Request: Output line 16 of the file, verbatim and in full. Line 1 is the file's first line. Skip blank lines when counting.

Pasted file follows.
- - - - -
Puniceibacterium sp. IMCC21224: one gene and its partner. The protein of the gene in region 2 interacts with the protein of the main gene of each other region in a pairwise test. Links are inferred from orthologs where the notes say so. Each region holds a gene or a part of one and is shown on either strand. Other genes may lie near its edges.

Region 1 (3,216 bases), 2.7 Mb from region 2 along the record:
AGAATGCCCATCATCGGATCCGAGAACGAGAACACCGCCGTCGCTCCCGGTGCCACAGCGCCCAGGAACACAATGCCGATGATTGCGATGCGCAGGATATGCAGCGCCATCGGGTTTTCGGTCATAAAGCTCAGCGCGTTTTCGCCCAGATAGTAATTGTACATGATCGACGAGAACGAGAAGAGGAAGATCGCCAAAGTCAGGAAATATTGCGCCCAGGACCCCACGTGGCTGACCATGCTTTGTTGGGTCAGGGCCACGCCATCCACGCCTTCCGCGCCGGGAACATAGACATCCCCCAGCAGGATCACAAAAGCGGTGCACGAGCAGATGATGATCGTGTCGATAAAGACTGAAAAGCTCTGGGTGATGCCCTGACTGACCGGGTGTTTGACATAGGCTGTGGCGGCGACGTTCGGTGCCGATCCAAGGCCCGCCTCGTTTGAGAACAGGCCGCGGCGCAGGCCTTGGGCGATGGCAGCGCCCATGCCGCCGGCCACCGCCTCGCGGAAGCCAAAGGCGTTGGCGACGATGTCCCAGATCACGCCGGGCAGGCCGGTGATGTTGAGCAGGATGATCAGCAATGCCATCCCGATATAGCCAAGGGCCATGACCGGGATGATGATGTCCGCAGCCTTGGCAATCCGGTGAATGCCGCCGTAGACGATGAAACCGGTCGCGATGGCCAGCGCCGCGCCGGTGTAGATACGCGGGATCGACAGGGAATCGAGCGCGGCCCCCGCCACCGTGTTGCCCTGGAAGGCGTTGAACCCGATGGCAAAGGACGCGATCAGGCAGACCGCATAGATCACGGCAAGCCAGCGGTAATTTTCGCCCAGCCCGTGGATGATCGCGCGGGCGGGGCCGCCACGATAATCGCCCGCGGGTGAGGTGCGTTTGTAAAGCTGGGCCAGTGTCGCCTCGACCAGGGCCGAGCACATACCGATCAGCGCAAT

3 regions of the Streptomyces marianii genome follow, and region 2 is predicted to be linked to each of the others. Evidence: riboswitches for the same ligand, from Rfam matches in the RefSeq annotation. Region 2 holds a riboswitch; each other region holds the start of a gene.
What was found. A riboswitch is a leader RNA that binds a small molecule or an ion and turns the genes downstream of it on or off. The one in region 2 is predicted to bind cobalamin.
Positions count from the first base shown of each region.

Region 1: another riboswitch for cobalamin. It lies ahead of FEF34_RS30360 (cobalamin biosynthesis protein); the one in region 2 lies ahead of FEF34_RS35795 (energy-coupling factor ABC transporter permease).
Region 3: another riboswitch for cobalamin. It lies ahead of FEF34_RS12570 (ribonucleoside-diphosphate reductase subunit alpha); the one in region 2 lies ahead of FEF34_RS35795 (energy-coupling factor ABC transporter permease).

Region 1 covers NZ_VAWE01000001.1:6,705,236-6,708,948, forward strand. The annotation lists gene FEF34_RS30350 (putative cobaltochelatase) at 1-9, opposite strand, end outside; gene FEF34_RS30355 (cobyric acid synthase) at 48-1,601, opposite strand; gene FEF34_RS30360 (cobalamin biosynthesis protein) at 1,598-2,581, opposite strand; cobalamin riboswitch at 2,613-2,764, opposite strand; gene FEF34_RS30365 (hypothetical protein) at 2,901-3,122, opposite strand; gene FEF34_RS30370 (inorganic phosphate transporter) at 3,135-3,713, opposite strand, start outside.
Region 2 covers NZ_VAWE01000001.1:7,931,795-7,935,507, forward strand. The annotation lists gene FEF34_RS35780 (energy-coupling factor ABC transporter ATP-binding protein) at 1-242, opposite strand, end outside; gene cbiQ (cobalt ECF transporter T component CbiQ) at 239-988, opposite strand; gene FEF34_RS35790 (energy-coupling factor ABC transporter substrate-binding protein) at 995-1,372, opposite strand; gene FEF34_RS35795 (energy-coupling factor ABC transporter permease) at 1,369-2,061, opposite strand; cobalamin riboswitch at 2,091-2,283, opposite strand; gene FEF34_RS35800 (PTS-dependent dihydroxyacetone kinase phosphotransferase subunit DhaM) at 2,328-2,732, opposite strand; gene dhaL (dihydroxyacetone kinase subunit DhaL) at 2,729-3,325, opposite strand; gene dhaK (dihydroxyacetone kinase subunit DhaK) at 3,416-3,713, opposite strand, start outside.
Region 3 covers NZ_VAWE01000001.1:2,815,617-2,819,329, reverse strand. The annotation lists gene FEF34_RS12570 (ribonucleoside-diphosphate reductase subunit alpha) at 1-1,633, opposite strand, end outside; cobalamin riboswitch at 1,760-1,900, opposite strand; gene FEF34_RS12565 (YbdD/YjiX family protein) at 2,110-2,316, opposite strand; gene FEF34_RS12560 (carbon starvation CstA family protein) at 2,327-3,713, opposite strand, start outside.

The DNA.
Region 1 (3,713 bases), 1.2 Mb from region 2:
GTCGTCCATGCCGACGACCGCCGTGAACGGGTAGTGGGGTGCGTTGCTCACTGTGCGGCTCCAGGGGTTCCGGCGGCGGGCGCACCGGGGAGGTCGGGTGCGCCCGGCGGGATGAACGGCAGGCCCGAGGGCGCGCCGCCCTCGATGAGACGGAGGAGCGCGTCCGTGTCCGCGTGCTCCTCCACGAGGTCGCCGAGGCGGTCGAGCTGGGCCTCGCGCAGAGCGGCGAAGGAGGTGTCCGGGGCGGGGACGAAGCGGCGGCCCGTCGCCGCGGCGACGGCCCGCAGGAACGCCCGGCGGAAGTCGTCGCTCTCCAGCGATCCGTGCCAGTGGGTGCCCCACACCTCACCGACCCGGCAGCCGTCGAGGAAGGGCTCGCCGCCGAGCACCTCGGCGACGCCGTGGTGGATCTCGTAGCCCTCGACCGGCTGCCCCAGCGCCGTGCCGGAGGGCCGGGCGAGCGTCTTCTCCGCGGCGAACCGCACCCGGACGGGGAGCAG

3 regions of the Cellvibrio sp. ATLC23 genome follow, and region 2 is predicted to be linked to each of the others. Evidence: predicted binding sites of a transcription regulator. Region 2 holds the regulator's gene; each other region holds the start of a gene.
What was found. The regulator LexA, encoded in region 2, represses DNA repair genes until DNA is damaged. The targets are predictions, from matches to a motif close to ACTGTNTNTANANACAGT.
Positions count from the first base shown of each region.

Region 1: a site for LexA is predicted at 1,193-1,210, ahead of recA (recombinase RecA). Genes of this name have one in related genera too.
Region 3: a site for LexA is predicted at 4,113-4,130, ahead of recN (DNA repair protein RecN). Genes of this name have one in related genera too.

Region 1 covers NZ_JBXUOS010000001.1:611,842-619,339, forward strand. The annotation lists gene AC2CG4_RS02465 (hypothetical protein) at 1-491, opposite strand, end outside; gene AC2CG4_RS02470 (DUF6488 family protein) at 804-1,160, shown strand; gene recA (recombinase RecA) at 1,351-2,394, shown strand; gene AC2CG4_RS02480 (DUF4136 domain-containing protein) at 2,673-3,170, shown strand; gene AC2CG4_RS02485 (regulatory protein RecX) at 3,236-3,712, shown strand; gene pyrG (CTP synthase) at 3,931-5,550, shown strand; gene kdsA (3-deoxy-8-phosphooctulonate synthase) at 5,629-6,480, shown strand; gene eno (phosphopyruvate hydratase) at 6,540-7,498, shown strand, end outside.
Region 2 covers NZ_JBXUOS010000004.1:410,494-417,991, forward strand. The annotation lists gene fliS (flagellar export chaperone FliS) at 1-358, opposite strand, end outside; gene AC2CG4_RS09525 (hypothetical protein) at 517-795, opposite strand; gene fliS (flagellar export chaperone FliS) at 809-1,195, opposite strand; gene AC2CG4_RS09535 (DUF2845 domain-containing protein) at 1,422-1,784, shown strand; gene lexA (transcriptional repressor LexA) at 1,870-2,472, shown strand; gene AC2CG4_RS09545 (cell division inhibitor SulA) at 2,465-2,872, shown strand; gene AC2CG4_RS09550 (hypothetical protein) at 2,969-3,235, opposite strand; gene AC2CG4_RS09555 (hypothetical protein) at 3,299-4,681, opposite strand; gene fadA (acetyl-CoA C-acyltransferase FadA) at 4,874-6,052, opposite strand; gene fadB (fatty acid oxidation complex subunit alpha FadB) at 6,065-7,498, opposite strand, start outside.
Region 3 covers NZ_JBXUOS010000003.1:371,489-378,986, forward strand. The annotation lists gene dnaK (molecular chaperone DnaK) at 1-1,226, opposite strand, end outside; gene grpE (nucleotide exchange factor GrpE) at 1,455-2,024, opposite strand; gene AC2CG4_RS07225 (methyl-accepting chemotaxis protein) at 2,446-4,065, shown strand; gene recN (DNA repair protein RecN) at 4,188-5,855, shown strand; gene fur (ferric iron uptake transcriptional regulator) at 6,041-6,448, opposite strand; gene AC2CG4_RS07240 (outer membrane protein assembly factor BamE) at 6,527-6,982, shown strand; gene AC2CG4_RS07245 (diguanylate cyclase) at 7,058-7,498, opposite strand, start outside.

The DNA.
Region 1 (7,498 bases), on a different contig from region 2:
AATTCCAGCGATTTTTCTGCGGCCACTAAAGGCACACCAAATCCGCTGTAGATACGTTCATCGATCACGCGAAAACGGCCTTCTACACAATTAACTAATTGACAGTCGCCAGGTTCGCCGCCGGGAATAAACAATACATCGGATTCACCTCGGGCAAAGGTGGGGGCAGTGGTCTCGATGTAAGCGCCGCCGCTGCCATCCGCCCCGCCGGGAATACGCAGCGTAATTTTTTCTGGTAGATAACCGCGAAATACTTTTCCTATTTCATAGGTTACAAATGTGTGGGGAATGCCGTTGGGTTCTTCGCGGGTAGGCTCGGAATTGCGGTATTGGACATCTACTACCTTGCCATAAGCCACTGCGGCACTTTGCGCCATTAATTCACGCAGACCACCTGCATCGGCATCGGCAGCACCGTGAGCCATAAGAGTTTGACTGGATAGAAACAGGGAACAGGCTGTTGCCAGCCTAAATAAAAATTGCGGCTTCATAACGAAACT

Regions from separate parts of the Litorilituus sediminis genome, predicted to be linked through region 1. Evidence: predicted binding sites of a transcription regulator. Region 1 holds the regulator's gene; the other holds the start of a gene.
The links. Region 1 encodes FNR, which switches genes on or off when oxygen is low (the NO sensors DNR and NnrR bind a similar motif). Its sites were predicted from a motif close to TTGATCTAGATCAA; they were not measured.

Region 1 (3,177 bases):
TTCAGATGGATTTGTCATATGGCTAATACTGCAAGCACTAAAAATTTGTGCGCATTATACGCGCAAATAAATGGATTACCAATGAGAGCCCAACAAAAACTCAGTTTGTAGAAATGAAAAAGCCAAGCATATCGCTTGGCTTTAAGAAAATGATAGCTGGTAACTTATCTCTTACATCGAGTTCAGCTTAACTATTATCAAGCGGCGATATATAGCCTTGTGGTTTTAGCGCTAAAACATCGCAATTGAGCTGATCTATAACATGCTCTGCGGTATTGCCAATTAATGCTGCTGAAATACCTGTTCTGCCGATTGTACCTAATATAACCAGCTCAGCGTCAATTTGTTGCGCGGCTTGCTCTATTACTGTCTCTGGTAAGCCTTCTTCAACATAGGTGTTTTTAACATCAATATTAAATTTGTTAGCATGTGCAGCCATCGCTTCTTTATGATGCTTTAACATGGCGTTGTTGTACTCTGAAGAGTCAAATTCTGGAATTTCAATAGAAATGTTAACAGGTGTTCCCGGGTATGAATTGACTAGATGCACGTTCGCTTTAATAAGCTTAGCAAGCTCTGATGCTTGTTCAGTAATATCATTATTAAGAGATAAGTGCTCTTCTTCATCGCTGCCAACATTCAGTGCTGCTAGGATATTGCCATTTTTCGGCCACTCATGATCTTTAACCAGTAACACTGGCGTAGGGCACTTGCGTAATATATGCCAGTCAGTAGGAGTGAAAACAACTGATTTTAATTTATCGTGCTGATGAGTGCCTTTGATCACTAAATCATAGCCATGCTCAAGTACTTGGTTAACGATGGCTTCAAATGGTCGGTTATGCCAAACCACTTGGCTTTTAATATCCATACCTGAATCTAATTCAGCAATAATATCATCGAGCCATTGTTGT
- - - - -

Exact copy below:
What was found. The regulator LexA, encoded in region 2, represses DNA repair genes until DNA is damaged. The targets are predictions, from matches to a motif close to ACTGTNTNTANANACAGT.